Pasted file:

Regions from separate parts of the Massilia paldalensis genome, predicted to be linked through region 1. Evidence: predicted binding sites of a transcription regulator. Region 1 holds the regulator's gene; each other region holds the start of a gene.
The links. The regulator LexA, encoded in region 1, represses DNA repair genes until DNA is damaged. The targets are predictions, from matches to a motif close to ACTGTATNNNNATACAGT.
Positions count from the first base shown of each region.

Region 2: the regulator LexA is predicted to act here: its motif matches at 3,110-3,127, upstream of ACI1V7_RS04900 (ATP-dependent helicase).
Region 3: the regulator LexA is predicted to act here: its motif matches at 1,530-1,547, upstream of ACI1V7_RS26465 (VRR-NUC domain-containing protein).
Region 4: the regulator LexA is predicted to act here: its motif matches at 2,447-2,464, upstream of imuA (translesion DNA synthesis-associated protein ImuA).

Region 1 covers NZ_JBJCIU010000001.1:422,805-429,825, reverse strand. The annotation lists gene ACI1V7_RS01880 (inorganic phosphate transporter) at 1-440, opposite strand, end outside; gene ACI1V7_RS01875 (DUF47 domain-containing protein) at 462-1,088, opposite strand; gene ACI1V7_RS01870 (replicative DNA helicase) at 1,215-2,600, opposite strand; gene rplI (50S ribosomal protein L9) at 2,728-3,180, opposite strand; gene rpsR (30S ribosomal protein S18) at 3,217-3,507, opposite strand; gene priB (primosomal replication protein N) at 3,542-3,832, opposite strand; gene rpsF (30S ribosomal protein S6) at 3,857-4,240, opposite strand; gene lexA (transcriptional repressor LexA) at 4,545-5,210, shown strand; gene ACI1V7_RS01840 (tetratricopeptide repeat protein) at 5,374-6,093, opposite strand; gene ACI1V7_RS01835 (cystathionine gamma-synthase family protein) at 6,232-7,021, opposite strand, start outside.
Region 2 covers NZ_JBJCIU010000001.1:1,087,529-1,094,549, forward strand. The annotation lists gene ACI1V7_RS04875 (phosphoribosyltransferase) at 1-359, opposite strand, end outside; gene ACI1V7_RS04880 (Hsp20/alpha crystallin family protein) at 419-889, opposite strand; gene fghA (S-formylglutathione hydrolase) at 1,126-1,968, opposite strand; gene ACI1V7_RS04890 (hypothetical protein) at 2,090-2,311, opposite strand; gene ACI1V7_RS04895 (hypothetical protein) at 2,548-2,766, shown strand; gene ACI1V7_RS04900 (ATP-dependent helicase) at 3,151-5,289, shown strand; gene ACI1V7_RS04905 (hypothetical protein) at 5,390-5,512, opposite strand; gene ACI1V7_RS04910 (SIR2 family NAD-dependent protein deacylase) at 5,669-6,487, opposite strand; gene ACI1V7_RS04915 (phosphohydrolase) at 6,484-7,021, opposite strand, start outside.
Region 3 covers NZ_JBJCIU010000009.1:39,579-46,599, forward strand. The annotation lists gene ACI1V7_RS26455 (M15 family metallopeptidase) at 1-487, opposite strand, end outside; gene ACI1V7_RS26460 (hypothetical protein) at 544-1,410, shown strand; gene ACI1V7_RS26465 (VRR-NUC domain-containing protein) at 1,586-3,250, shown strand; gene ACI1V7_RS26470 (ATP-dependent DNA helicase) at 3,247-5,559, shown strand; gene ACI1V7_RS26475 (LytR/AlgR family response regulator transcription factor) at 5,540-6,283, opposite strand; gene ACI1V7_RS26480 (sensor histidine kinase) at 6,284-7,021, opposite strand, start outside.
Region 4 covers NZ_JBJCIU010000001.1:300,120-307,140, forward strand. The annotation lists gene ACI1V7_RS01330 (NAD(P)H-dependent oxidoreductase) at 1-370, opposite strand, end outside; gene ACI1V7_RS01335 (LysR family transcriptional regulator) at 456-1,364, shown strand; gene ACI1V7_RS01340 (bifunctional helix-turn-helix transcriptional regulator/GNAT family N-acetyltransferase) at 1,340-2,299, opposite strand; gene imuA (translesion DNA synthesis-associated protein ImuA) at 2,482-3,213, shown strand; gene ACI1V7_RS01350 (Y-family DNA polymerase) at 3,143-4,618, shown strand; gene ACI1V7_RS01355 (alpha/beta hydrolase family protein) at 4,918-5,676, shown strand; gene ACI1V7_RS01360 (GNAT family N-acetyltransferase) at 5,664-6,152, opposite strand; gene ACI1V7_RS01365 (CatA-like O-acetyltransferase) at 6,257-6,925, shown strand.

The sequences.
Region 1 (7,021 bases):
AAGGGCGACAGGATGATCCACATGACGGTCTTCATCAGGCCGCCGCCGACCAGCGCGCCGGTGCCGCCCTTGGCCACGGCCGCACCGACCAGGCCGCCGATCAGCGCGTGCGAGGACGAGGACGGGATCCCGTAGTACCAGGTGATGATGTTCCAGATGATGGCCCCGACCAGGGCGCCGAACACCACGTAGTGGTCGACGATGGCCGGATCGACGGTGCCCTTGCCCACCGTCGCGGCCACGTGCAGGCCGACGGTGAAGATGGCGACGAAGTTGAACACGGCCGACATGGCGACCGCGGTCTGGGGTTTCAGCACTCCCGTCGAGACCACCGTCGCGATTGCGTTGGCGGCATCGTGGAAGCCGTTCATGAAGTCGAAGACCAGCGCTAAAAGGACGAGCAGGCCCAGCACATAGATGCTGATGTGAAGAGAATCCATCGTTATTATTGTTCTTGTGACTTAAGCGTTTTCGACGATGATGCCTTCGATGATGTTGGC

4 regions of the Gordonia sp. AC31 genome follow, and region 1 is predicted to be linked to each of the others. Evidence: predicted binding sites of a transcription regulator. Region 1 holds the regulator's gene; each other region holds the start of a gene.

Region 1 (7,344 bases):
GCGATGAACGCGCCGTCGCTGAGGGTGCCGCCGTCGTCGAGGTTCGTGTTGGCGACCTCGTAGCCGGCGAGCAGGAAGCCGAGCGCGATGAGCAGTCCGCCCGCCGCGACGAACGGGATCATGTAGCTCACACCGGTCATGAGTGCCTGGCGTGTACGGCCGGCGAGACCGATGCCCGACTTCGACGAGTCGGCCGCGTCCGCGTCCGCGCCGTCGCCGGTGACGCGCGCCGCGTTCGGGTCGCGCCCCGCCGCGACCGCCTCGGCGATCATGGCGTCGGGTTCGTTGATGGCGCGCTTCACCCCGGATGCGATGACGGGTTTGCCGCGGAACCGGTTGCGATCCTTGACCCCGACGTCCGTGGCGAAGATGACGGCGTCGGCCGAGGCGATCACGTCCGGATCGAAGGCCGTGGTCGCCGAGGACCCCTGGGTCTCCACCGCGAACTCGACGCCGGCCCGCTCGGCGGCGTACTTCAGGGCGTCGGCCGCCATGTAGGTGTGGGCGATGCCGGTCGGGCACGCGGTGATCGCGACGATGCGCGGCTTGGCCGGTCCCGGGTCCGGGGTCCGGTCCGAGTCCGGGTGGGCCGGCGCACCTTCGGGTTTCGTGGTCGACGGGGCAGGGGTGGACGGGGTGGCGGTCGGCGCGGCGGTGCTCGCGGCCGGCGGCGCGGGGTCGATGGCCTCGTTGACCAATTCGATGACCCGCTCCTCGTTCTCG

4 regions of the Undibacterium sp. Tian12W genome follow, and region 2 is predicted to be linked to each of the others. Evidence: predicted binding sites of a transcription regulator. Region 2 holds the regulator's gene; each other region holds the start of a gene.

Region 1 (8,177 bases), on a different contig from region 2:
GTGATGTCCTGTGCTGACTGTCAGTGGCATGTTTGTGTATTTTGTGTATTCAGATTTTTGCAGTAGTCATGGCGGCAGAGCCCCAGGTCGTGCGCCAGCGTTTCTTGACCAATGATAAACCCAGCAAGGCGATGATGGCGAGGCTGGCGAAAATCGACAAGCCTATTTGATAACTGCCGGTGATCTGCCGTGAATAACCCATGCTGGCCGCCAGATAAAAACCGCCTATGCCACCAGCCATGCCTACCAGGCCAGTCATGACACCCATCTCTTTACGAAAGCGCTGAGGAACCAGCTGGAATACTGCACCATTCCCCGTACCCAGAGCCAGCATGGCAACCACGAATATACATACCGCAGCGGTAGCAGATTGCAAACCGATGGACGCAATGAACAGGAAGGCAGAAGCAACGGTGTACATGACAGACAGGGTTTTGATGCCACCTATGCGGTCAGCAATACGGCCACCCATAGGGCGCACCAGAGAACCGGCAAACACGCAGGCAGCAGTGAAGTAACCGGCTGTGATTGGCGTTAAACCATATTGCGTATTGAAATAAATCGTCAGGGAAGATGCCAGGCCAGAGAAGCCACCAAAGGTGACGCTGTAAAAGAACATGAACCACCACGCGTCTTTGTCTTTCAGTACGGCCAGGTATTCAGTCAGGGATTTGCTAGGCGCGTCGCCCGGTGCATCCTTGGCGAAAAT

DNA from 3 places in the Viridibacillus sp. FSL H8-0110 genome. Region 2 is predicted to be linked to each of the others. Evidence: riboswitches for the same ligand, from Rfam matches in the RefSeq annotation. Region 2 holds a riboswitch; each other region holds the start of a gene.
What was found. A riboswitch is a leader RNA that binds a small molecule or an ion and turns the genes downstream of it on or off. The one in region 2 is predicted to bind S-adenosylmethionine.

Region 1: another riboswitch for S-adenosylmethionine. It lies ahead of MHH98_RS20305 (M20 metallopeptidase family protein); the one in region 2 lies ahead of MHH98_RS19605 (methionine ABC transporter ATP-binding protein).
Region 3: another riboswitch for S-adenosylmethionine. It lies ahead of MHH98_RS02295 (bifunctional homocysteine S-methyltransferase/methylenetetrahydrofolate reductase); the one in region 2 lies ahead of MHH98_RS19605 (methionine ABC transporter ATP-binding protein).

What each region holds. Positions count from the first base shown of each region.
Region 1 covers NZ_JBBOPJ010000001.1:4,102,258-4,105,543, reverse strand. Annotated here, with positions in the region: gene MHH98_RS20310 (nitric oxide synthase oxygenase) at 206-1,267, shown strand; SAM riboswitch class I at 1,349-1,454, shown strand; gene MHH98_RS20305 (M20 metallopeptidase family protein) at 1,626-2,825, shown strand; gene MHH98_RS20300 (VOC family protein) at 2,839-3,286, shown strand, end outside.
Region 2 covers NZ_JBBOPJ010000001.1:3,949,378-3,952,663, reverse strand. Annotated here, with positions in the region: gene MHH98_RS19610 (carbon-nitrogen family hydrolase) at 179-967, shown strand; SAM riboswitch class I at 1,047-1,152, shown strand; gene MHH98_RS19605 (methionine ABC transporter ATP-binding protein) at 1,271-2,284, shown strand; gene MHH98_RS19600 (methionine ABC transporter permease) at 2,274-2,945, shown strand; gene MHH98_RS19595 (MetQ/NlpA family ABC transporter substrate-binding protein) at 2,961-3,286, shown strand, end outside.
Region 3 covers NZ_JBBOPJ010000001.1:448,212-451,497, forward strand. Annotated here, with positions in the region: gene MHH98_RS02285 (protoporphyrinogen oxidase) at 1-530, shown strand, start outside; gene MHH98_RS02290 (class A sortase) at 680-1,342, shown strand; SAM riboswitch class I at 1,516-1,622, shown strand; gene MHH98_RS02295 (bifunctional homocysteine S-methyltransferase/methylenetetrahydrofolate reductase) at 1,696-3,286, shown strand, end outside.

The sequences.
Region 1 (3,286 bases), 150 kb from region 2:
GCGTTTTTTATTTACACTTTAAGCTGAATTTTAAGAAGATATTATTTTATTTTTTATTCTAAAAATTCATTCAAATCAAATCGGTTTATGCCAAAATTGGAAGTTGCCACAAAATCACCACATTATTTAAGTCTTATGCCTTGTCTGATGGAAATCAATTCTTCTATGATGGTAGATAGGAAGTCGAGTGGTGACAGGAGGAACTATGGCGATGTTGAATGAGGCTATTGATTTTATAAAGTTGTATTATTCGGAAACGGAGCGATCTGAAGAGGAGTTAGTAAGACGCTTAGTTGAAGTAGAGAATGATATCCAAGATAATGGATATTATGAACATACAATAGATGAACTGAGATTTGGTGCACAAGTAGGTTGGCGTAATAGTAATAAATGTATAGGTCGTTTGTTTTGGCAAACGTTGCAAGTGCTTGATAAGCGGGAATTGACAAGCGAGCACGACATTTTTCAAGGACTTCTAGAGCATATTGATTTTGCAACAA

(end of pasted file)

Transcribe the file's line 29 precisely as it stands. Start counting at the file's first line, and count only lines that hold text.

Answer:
Region 1 (3,286 bases), 150 kb from region 2: